In our series, most patients had elevated levels of this marker but no new Q waves were observed in the EKGs performed afterwards. Few reports in experimental in vitro models of tetanus have demonstrated increased traditional cardiac enzymes [28]. This is the first time (to our knowledge) that troponins are evaluated in the setting of tetanus; on the other hand, these markers are described to be elevated even in healthy individuals after extraneous physical activity [29], probably indicating some degree muscle damage. Likewise, in our patients it is possible that some degree of myocyte damage occurred but perhaps not clinically relevant to produce noticeable Q waves at the EKG. However, we observed an inverse association of troponin T and systolic pressure, a positive association with diastolic pressure and mean blood pressure variations, suggesting that pressure instability contributed to elevation of troponin T in these patients. Similarly, findings of increased troponins in sepsis have also been found to be associated with duration of hypotension, but not with areas of necrosis by EKG findings [30]. Therefore, our data may suggest that as in SIRS events and in sepsis, blood pressure instability may influence the elevation of troponin concentrations without myocardial necrosis in tetanus.

Left ventricular ejection fraction

In our study, echocardiography evaluation during autonomic instability failed to identify systolic ventricular dysfunction or regional contractility abnormalities. In spite of the occurrence of variable values of blood pressure during echocardiography, practically all patients maintained normal ejection fraction, indicating a well preserved cardiac reserve in this setting. These findings were confirmed by transthoracic echocardiography performed under ideal conditions after recovery from tetanus. These observations were compatible with the absence of ischemic or necrosis areas by EKG, in spite of elevated troponin T levels.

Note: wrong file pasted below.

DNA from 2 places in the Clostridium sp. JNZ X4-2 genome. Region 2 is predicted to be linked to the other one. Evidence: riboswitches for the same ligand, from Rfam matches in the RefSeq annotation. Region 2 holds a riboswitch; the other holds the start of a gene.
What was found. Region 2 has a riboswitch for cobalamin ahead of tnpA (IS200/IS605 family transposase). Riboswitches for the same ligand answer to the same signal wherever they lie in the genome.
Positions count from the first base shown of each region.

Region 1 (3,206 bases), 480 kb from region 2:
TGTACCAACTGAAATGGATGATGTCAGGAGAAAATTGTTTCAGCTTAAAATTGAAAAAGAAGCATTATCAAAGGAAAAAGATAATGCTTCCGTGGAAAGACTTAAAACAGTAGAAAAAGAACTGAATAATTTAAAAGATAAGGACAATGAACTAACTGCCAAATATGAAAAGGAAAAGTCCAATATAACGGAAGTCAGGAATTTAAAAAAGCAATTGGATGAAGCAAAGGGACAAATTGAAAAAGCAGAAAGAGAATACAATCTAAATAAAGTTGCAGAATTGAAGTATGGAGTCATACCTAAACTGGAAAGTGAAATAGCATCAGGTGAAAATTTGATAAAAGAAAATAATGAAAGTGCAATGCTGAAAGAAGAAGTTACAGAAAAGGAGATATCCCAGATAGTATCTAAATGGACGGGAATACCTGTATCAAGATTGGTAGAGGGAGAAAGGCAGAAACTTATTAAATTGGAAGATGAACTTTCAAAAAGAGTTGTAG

Previous studies of severe tetanus with autonomic instability suggested the occurrence of myocardial dysfunction secondary to myocardial necrosis caused by tetanic toxin and to elevated catecholamine concentrations [4, 8, 11, 3133]. A study using invasive hemodynamic assessment showed a profile compatible with hyperdynamic response [14]. Although invasive assessment of cardiac function may not be methodologically comparable to echocardiography-based evaluation, our data, nonetheless, indicate that cardiac function was in fact preserved during autonomic instability, not necessarily reflecting an hyperdynamic pattern, since in both autonomic instability and after tetanus recovery similar/normal values for LVEF were observed.

Limitations of the study

Only one measurement of catecholamine and TNF-α concentrations was performed during the autonomic instability period, which may not have coincided with the peak of release of these substances. However, according to previous reports available [4, 5, 22, 23] we assumed that significant increases in catecholamine levels were present during the entire autonomic instability period. Serial measurements could have provided different results.


In patients with severe tetanus, during the period of autonomic instability, our data failed to demonstrate the presence of increased levels of catecholamines or the presence of cardiac dysfunction. Thus, our data do not support the hypothesis that autonomic disturbances in tetanus are secondary to adrenergic variations or cardiac dysfunction. Additionally, it may be suggested that within-normal limits levels of catecholamines in the autonomic instability period may be explained by overblurred of the autonomic system in tetanus.

We speculate that additional mechanisms, perhaps of central origin, may play more important roles in the pathogenesis of autonomic dysfunction in tetanus, and that levels of catecholamines and cardiac dysfunction contribute less importantly. Experimental studies are required to further elucidate cause-effect relationship between these events in tetanus.



Acute Physiology and Chronic Health Evaluation II


electrochemiluminescence immunoassay




high performance liquid chromatography


intensive care units


left ventricular ejection fraction


tumor necrosis factor


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Correspondence to Nadine Clausell.

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JSB participated in study conception, data collection, data analysis and drafting.

NC participated in study conception, study design and coordination, and drafting.

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Brauner, J.S., Clausell, N. Neurohumoral, immunoinflammatory and cardiovascular profile of patients with severe tetanus: a prospective study. J Negat Results BioMed 5, 2 (2006).

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  • Catecholamine
  • Leave Ventricular Ejection Fraction
  • Tetanus
  • Cardiac Dysfunction
  • Catecholamine Level